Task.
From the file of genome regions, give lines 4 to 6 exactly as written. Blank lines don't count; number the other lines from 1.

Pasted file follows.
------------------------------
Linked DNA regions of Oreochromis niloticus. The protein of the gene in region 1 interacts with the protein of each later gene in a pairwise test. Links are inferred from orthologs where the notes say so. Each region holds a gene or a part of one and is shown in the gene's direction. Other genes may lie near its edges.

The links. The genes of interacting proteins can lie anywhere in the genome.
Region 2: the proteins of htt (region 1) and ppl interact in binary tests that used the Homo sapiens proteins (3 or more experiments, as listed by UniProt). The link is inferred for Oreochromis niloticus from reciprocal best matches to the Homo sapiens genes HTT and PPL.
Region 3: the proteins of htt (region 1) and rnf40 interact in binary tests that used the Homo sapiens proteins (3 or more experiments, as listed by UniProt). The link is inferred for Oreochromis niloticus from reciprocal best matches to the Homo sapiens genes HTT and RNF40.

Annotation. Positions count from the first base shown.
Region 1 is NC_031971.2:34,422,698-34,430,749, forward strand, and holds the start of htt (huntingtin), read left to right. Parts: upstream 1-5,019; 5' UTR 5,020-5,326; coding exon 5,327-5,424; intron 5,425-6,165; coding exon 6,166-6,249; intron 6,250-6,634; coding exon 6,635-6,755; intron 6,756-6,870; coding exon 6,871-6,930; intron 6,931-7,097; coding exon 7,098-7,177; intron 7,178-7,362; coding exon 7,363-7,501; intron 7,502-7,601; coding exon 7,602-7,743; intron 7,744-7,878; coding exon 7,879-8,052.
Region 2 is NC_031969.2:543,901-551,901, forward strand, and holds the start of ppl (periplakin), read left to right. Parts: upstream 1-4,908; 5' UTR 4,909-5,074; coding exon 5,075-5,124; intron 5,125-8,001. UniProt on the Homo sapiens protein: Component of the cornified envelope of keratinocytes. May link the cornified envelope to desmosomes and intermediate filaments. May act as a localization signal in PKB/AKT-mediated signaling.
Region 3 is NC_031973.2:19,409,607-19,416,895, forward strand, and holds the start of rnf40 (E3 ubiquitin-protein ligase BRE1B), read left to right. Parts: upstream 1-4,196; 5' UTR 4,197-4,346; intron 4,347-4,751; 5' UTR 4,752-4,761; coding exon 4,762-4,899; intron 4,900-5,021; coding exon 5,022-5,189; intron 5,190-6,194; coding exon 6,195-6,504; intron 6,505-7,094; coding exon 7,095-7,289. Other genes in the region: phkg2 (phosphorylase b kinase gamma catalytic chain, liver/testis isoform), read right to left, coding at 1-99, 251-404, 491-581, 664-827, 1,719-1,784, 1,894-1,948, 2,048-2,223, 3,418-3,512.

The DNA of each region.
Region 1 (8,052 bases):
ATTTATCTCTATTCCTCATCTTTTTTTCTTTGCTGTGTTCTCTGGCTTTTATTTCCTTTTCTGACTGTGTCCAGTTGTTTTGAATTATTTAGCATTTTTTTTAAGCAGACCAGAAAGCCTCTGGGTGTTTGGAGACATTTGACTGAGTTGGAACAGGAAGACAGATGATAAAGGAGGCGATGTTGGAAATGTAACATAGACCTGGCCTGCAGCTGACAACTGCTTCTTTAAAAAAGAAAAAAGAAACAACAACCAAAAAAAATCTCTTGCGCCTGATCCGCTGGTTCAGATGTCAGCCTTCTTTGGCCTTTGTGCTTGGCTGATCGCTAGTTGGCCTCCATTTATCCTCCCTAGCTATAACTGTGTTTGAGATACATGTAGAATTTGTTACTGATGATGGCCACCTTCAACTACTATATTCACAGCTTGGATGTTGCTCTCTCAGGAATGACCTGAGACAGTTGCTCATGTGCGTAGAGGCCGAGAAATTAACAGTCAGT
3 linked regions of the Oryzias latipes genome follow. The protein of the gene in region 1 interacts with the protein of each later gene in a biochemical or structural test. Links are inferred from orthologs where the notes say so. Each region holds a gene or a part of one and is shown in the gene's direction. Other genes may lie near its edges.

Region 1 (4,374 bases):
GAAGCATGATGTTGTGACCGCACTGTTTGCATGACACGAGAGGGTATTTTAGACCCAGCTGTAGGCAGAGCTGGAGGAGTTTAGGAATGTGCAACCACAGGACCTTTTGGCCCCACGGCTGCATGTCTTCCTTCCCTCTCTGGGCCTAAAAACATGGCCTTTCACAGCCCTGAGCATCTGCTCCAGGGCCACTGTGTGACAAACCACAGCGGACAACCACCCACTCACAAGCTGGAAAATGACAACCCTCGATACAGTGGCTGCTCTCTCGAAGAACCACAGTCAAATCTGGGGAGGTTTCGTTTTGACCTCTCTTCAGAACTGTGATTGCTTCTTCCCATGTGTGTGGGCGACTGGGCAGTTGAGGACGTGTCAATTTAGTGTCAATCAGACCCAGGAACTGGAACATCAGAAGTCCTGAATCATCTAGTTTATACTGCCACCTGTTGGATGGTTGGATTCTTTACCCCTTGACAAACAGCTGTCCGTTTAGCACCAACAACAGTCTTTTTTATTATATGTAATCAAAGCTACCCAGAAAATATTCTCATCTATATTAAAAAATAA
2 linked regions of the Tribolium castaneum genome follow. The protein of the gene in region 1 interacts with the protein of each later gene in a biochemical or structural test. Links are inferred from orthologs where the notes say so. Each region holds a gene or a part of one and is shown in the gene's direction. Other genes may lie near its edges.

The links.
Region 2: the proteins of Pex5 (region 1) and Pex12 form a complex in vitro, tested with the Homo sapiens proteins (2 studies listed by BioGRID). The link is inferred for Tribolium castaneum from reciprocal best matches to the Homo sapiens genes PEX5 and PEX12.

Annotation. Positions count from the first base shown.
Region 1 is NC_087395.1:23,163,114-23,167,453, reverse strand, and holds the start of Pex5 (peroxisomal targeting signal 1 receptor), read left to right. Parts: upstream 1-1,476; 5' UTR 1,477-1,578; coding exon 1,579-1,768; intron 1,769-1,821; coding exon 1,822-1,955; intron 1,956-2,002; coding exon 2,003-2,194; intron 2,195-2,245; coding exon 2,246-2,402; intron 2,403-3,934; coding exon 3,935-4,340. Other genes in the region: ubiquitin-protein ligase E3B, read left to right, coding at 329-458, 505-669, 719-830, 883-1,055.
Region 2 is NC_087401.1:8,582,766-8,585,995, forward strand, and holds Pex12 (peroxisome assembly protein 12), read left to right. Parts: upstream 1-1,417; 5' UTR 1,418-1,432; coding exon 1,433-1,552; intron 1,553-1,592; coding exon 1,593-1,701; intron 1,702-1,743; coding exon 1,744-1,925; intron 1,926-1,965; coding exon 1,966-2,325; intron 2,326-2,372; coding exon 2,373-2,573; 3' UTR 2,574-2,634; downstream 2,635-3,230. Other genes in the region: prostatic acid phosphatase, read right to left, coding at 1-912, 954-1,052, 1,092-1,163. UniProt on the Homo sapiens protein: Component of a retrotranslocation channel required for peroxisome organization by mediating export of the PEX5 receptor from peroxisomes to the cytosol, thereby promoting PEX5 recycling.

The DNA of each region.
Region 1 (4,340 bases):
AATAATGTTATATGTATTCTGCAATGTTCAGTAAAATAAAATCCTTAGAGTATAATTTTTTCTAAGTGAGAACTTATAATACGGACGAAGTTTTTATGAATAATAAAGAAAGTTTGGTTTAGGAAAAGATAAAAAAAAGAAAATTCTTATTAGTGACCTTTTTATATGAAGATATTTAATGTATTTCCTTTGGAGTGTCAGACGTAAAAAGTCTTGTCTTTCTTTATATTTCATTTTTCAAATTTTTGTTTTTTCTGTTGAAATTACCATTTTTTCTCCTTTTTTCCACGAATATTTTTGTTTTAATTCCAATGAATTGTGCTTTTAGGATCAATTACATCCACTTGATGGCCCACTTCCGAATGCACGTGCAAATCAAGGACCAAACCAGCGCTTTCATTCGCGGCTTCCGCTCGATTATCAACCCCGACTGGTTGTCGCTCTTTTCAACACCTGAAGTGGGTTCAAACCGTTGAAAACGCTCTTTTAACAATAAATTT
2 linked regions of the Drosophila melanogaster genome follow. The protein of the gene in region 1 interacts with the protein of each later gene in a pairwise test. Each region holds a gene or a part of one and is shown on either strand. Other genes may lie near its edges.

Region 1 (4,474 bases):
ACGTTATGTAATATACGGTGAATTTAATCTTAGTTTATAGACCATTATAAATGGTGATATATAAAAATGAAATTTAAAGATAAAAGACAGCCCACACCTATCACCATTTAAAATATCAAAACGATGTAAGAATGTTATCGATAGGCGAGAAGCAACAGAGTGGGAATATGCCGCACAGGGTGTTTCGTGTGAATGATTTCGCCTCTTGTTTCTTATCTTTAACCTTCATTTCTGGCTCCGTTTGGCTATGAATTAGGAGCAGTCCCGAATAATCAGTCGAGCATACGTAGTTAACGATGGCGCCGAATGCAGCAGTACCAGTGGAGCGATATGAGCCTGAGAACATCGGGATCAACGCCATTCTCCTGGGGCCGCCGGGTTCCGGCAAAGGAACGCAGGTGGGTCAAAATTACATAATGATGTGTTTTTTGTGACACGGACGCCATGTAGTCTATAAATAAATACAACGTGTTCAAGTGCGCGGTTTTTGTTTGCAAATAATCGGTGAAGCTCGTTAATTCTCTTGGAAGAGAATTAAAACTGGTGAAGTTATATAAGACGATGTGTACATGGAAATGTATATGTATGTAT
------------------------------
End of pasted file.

Region 3: the proteins of htt (region 1) and rnf40 interact in binary tests that used the Homo sapiens proteins (3 or more experiments, as listed by UniProt). The link is inferred for Oreochromis niloticus from reciprocal best matches to the Homo sapiens genes HTT and RNF40.

Annotation. Positions count from the first base shown.
Region 1 is NC_031971.2:34,422,698-34,430,749, forward strand, and holds the start of htt (huntingtin), read left to right. Parts: upstream 1-5,019; 5' UTR 5,020-5,326; coding exon 5,327-5,424; intron 5,425-6,165; coding exon 6,166-6,249; intron 6,250-6,634; coding exon 6,635-6,755; intron 6,756-6,870; coding exon 6,871-6,930; intron 6,931-7,097; coding exon 7,098-7,177; intron 7,178-7,362; coding exon 7,363-7,501; intron 7,502-7,601; coding exon 7,602-7,743; intron 7,744-7,878; coding exon 7,879-8,052.